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$10,000 per day contempt fines against Trump begin Tuesday, NY judge rules

Former President Donald Trump will be fined thousands of dollars beginning Tuesday for failing to comply with a subpoena from the New York attorney general, a state judge ruled.
In a three-page written order, Judge Arthur Engoron formalized the reasoning behind his decision made Monday in open court when he held Trump in contempt and said he would fine him $10,000 per day.
In the written order Tuesday, the judge wrote that Trump "willfully disobeyed" his prior order to comply with the subpoena for documents.
"Thus, Donald J. Trump is in contempt of Court and must pay a fine of $10,000 per day, from the date of this Decision and Order, until he purges such contempt to the satisfaction of this Court," the judge wrote. The order is signed and dated April 26.
Judge holds former President Trump in civil contempt for failing to comply with document subpoenas from New York attorney generalJudge holds former President Trump in civil contempt for failing to comply with document subpoenas from New York attorney general
Engoron also found that the New York attorney general's civil investigation is harmed by Trump's failure to comply.
"Moreover, each day that passes without compliance further prejudices OAG, as the statutes of limitations continue to run and may result in OAG being unable to pursue certain causes of action that it otherwise would," Engoron added.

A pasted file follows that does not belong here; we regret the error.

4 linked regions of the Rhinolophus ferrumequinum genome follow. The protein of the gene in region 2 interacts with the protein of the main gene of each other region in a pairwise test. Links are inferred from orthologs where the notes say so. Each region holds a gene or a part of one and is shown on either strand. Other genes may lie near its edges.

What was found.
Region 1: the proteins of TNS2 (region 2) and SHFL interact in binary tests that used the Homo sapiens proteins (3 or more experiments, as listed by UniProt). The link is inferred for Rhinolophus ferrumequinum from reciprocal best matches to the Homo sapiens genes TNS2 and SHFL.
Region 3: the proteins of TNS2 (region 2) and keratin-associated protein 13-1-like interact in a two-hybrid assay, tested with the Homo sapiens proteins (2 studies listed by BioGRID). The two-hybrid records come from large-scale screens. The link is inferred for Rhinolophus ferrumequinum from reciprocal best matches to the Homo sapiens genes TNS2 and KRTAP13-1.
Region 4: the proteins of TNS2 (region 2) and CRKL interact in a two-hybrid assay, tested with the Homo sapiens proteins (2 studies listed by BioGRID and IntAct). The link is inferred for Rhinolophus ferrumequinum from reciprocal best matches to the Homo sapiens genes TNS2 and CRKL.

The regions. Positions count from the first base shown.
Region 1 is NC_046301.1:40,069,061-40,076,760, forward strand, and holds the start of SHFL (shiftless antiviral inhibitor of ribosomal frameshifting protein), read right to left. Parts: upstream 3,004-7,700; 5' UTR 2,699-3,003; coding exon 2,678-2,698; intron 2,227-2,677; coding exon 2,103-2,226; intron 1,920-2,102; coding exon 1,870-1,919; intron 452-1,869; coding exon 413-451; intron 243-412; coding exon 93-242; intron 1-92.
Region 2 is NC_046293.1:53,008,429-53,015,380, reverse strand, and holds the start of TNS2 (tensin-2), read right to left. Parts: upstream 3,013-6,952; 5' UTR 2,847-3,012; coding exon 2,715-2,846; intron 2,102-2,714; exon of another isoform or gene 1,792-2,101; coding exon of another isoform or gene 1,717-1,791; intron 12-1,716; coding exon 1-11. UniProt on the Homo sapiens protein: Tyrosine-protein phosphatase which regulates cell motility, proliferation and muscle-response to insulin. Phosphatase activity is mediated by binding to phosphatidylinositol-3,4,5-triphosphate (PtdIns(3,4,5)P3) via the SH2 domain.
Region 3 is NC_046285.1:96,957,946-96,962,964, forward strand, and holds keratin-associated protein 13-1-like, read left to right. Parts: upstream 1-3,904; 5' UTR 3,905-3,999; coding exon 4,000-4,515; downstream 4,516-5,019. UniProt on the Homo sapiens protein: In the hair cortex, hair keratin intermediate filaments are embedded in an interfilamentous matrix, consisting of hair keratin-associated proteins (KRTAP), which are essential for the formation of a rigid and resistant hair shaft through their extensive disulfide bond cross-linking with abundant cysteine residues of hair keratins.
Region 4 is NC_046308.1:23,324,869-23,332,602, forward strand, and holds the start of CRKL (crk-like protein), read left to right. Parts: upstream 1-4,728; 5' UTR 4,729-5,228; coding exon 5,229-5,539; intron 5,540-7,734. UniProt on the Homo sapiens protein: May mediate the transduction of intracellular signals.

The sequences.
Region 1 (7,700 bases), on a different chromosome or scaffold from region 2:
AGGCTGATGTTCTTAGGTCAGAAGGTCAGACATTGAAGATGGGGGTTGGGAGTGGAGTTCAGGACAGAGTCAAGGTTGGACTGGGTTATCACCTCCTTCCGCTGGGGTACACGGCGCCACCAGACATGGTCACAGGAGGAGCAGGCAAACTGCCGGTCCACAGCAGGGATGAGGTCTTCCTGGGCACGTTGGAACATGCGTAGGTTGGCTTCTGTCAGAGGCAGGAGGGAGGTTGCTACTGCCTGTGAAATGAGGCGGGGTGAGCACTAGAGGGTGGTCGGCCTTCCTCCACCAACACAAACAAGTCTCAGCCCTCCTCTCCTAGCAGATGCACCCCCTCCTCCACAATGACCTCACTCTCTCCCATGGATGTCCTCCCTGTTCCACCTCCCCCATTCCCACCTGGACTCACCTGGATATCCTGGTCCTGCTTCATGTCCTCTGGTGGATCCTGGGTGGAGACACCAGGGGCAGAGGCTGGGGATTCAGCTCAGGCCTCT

Trump's attorney has said she may appeal the ruling.
The attorney general's office asked the judge to hold Trump in contempt for failing to comply with the December subpoena. Trump's attorney, Alina Habba, said that they had searched and found no documents to provide investigators other than the 10 previously turned over by the Trump Organization.
The judge said the lawyer provided a "boilerplate" response in a sworn affidavit and failed to address whether Trump's team had searched file cabinets, calendars and other records.
"In short, the affidavit provided the Court with no basis to find that the search had been a thorough one or that it had been conducted in a good faith effort to provide these necessary records to plaintiff. Not only did Mr. Trump fail to submit an affidavit himself, which this Court believes would have been the best practice, as he is the most obvious person to affirm where any responsive documents in his possession, custody, and control would be located, but the attorney affirmation submitted on behalf of Mr. Trump contained only conclusory statements, rather than details of a diligent search," the judge wrote.
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